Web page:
A 30% return based on the date of the post and today's closing. The stock is at just above $1.3B market. Two M&A actions, BMY, and CELG mentioned by explo and LLY buying LEXO are putting a bit of fire on the buyout candidates. BMY and Pfizer is a maker of Eliquis and JNJ and Bayer make Xarelto. Andexxa made by Portola is an antidote for the two drugs. Eliquis is more dominant in sales, between overall markets some $12 or $13B in sales in 2019 and more with an available antidote. Now JNJ and Beyer wanted to use Xarelto in the area where Bevyxxa another Portola drug is already approved. Since BMY bought Celgene, JNJ purchase of Portola seems very logical. There is a sense that Portola can help JNJ and the perception that Xarelto has more bleeds with Andexxa. Bottom line Portola is a candidate for a buyout and JNJ seems like a potential buyer. At 4 times of Andexxa $1B sales and perhaps $500M for Bevyxxa when fully running, $6B looks like $96 per share. This will not happen tomorrow, but there is a good potential that stock could be $70 by Q3 of this year. Good Luck.
  33. 1 point
    "Thanks for the upgrade Brian, that was very nice of you. Keep up the good work."
  34. 1 point
    They were asked why their competitors (read CSIQ) reported significantly higher margins. The reply was basically "it is not sustainable". Keep in mind that CSIQ reported exactly double GMs of JKS (taking CVD out, 25% or so for CSIQ vs. 12.5% or so for JKS). How can this great margins disparity continue? JKS said they expect margins to remain stable (read mid-upper 12% not including one timers, not 15%+ they said before). This means CSIQ's manufacturing business margins have to go down eventually or sooner than later.
  35. 1 point
    Now we just need them to work this stinkin' price up. I was happy to see the new big fish in the pond (Luminus) and seeing that actually kept me from selling more yesterday. I believe they're averaged in somewhere around 14.04 or something.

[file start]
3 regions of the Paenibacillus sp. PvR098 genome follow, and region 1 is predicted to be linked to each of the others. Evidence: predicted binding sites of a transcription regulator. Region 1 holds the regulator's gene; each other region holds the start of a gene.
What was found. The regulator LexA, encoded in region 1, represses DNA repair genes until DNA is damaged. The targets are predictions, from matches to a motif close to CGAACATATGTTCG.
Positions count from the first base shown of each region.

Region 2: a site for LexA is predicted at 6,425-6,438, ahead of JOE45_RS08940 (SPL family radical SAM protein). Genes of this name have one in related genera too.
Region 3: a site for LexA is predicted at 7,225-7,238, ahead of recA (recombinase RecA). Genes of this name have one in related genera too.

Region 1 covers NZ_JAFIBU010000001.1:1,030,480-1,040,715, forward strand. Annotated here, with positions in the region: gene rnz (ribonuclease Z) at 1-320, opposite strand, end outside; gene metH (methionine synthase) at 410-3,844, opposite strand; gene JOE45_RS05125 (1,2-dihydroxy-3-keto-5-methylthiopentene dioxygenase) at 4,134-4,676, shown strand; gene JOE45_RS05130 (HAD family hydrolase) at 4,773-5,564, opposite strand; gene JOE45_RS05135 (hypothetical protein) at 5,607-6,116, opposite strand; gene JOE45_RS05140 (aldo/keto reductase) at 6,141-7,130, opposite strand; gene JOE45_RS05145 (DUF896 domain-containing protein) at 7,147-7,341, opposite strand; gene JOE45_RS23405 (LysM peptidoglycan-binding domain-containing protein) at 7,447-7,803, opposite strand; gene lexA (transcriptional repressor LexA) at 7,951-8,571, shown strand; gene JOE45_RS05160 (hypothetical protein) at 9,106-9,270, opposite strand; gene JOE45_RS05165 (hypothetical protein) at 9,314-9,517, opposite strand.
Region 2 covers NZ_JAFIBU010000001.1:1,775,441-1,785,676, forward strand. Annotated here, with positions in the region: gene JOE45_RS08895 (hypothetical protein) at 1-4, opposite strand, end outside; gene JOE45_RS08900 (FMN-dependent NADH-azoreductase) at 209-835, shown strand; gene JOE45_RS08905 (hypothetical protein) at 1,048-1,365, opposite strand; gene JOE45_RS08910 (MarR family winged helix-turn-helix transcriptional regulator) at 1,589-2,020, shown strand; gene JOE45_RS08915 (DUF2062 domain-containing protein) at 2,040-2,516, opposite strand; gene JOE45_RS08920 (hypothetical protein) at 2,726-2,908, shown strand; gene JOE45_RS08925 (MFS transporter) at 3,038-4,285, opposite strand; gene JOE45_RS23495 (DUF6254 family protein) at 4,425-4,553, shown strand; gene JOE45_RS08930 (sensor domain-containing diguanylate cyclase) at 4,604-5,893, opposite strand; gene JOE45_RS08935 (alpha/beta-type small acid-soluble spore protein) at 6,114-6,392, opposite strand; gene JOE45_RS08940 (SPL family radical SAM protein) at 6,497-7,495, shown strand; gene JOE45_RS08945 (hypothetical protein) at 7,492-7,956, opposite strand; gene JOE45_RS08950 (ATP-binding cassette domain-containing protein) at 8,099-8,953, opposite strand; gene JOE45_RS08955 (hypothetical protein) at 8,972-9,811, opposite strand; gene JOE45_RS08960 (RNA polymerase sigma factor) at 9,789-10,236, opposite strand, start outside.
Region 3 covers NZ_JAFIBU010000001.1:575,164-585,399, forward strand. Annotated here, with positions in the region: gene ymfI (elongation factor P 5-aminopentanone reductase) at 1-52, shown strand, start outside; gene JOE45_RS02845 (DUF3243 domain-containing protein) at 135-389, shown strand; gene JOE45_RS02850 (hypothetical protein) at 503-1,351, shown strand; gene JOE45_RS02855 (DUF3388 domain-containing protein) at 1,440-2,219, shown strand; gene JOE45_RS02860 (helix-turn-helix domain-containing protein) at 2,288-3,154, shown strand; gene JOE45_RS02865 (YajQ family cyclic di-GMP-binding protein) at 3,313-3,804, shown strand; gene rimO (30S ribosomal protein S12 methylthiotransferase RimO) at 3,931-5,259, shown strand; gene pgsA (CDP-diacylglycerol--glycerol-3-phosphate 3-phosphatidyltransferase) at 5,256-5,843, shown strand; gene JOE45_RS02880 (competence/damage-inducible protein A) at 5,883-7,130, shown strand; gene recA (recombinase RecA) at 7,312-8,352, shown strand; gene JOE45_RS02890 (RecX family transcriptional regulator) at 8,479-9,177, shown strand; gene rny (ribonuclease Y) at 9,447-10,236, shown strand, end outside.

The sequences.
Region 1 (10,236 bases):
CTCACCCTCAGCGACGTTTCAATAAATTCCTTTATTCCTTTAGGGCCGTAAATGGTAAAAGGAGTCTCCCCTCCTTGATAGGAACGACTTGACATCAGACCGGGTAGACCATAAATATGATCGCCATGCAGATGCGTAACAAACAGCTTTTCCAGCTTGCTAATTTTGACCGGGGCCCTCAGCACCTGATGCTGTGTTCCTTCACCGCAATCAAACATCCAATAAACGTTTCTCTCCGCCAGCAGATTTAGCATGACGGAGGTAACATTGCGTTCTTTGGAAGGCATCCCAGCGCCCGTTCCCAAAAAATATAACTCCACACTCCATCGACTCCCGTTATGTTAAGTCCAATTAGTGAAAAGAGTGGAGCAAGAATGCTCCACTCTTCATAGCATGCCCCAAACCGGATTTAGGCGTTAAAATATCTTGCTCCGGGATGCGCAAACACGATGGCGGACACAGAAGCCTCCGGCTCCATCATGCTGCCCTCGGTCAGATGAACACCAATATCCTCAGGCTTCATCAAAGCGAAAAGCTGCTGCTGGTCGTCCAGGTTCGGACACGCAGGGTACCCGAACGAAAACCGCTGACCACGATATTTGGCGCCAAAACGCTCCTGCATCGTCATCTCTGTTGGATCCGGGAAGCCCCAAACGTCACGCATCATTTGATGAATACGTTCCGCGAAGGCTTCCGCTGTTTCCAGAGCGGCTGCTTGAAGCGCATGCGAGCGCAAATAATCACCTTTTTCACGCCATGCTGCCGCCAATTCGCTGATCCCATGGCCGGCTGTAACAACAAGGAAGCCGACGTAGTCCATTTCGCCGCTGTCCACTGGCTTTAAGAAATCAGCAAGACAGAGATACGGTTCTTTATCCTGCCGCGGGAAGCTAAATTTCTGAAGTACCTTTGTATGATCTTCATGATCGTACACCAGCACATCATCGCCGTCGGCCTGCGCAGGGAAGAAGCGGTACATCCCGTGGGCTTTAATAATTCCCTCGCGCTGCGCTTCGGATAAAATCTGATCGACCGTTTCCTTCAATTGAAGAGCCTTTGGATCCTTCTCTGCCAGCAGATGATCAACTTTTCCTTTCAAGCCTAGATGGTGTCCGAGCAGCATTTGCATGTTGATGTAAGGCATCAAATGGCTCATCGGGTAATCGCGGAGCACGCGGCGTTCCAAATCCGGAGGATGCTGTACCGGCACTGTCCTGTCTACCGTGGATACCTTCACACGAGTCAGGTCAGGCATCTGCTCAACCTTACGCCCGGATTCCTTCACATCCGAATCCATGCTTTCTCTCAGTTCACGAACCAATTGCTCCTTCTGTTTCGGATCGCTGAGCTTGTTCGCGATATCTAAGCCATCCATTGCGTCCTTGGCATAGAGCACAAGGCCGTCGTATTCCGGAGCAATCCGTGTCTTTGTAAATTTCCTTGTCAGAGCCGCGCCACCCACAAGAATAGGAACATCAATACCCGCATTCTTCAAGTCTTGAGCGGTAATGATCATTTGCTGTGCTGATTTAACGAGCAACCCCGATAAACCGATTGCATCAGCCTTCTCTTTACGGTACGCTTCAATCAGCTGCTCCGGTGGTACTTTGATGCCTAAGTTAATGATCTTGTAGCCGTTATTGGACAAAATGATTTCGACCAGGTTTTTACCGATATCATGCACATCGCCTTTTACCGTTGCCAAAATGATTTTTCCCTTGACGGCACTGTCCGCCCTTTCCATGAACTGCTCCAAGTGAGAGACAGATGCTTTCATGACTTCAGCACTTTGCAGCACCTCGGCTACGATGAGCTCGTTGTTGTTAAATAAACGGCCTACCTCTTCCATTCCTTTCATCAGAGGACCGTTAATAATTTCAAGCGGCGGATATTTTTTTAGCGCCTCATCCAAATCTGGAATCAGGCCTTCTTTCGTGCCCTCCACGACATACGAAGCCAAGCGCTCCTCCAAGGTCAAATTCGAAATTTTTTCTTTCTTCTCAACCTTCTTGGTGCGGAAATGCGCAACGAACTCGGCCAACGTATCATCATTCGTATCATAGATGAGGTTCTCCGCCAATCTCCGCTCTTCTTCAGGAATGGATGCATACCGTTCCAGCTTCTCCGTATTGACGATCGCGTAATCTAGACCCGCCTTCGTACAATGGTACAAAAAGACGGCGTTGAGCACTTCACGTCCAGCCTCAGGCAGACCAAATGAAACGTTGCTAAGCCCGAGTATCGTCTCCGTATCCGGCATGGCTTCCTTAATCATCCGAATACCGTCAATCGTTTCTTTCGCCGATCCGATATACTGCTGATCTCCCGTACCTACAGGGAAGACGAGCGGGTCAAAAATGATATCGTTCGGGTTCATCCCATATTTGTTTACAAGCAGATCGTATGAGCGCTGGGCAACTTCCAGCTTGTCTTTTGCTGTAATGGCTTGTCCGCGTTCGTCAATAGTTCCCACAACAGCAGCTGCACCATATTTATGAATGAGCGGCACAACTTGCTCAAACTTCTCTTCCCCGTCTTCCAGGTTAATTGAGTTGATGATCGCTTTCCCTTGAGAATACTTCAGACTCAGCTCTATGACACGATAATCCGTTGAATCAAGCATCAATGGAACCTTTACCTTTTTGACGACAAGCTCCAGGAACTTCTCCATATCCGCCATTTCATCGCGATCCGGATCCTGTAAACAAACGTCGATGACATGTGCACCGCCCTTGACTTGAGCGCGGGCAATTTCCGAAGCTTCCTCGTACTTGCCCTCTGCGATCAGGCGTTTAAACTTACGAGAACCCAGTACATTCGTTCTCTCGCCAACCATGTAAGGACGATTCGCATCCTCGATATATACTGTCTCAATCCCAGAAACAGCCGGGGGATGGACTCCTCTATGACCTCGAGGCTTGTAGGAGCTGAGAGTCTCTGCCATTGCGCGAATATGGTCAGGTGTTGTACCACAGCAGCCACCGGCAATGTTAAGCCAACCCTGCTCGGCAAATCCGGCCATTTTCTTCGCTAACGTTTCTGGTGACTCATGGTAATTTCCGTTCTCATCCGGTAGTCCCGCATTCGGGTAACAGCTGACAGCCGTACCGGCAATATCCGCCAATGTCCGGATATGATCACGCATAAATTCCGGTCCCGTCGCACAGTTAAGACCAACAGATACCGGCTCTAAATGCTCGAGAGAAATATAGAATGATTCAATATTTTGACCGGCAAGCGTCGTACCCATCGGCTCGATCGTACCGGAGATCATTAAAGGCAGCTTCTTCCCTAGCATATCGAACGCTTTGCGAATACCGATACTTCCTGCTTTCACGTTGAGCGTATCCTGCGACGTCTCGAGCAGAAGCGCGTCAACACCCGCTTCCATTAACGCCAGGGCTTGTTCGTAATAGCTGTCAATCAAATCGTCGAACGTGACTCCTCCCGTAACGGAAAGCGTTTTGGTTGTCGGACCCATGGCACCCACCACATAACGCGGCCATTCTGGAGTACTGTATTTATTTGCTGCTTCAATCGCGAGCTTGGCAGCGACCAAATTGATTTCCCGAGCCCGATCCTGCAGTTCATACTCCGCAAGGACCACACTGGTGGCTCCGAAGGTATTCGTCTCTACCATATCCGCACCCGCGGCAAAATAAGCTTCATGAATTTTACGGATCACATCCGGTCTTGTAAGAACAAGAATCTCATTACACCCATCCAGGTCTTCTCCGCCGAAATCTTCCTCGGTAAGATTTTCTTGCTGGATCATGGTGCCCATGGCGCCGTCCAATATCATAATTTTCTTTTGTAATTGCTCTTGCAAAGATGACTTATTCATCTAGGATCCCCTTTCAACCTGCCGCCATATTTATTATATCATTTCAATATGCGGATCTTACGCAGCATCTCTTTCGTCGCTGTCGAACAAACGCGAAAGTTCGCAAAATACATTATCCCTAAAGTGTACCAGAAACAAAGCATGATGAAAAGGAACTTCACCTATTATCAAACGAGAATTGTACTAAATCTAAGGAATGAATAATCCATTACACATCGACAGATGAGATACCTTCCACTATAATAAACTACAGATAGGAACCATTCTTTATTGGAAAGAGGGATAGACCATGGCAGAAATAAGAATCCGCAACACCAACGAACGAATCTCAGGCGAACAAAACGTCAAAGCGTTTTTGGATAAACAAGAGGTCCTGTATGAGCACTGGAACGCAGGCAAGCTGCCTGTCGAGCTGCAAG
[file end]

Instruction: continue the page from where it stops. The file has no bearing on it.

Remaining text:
36. 1 point
    The PR is bad. http://investors.canadiansolar.com/news-releases/news-release-details/update-going-private-proposal They declined the offer because they do not think he has financing to go through with it because of market changes? Nothing about the offer price being rejected due to being insufficient? With this PR, the bottom support has been removed. I would expect significant downward pressure.
  37. 1 point
    I just went to see my last article on SPWR on SA. It was dated November 9, 2017. I thought by now the equity would be negative there is still $35M. I see by end of the year be zero or negative. Said hi to Larry. The stock hit high $5s and I promised to say hi when it happens.
  38. 1 point
    Hmm... something sounds familiar here... First Solar shares are 'significantly undervlaued,' says JPMorgan https://thefly.com/landingPageNews.php?id=2813212 "JPMorgan analyst Paul Coster believes First Solar is "significantly undervalued" based on a sum-of-the-parts analysis which factors in the company's current projects and net cash position. Net cash currently represents nearly 60% of market value and the core module business is trading at about 3.9 times 2021 EBIT net of capex and pending project sales, Coster tells investors in a research note. He keeps an Overweight rating on First Solar with a $75 price target. He reminds investors that the company will provide fiscal 2019 guidance on an investor update call to be held in late-Q4, which he believes could serve as a positive catalyst."
  39. 1 point
    Chinese solars coming in with Q3 express reports. No surprise earnings are down and impacted by the new deal https://www.pv-tech.org/news/impact-from-chinas-solar-deployment-cuts-start-hitting-companies-q3-financi